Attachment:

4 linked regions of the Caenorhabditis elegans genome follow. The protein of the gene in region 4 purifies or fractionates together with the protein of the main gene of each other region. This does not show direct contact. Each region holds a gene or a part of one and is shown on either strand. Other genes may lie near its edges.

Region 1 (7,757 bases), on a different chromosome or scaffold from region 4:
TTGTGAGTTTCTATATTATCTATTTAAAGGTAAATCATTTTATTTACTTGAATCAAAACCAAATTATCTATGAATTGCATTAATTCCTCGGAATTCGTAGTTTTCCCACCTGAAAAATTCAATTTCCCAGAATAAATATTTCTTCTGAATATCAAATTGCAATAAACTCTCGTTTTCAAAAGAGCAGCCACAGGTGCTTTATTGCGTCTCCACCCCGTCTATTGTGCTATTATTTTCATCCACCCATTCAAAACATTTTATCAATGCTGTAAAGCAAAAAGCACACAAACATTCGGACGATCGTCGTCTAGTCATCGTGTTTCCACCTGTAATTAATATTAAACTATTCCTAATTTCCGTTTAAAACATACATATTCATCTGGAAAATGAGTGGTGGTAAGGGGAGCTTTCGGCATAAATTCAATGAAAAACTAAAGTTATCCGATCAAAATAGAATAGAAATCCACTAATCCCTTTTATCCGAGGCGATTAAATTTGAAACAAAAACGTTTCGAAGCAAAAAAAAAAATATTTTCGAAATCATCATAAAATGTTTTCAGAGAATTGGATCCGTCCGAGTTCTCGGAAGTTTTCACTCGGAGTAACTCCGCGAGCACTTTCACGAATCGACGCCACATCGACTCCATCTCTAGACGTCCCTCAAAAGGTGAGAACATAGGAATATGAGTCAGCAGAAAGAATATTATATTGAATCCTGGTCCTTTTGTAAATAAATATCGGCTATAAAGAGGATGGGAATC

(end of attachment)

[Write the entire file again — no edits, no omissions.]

4 linked regions of the Caenorhabditis elegans genome follow. The protein of the gene in region 4 purifies or fractionates together with the protein of the main gene of each other region. This does not show direct contact. Each region holds a gene or a part of one and is shown on either strand. Other genes may lie near its edges.

Region 1 (7,757 bases), on a different chromosome or scaffold from region 4:
TTGTGAGTTTCTATATTATCTATTTAAAGGTAAATCATTTTATTTACTTGAATCAAAACCAAATTATCTATGAATTGCATTAATTCCTCGGAATTCGTAGTTTTCCCACCTGAAAAATTCAATTTCCCAGAATAAATATTTCTTCTGAATATCAAATTGCAATAAACTCTCGTTTTCAAAAGAGCAGCCACAGGTGCTTTATTGCGTCTCCACCCCGTCTATTGTGCTATTATTTTCATCCACCCATTCAAAACATTTTATCAATGCTGTAAAGCAAAAAGCACACAAACATTCGGACGATCGTCGTCTAGTCATCGTGTTTCCACCTGTAATTAATATTAAACTATTCCTAATTTCCGTTTAAAACATACATATTCATCTGGAAAATGAGTGGTGGTAAGGGGAGCTTTCGGCATAAATTCAATGAAAAACTAAAGTTATCCGATCAAAATAGAATAGAAATCCACTAATCCCTTTTATCCGAGGCGATTAAATTTGAAACAAAAACGTTTCGAAGCAAAAAAAAAAATATTTTCGAAATCATCATAAAATGTTTTCAGAGAATTGGATCCGTCCGAGTTCTCGGAAGTTTTCACTCGGAGTAACTCCGCGAGCACTTTCACGAATCGACGCCACATCGACTCCATCTCTAGACGTCCCTCAAAAGGTGAGAACATAGGAATATGAGTCAGCAGAAAGAATATTATATTGAATCCTGGTCCTTTTGTAAATAAATATCGGCTATAAAGAGGATGGGAATC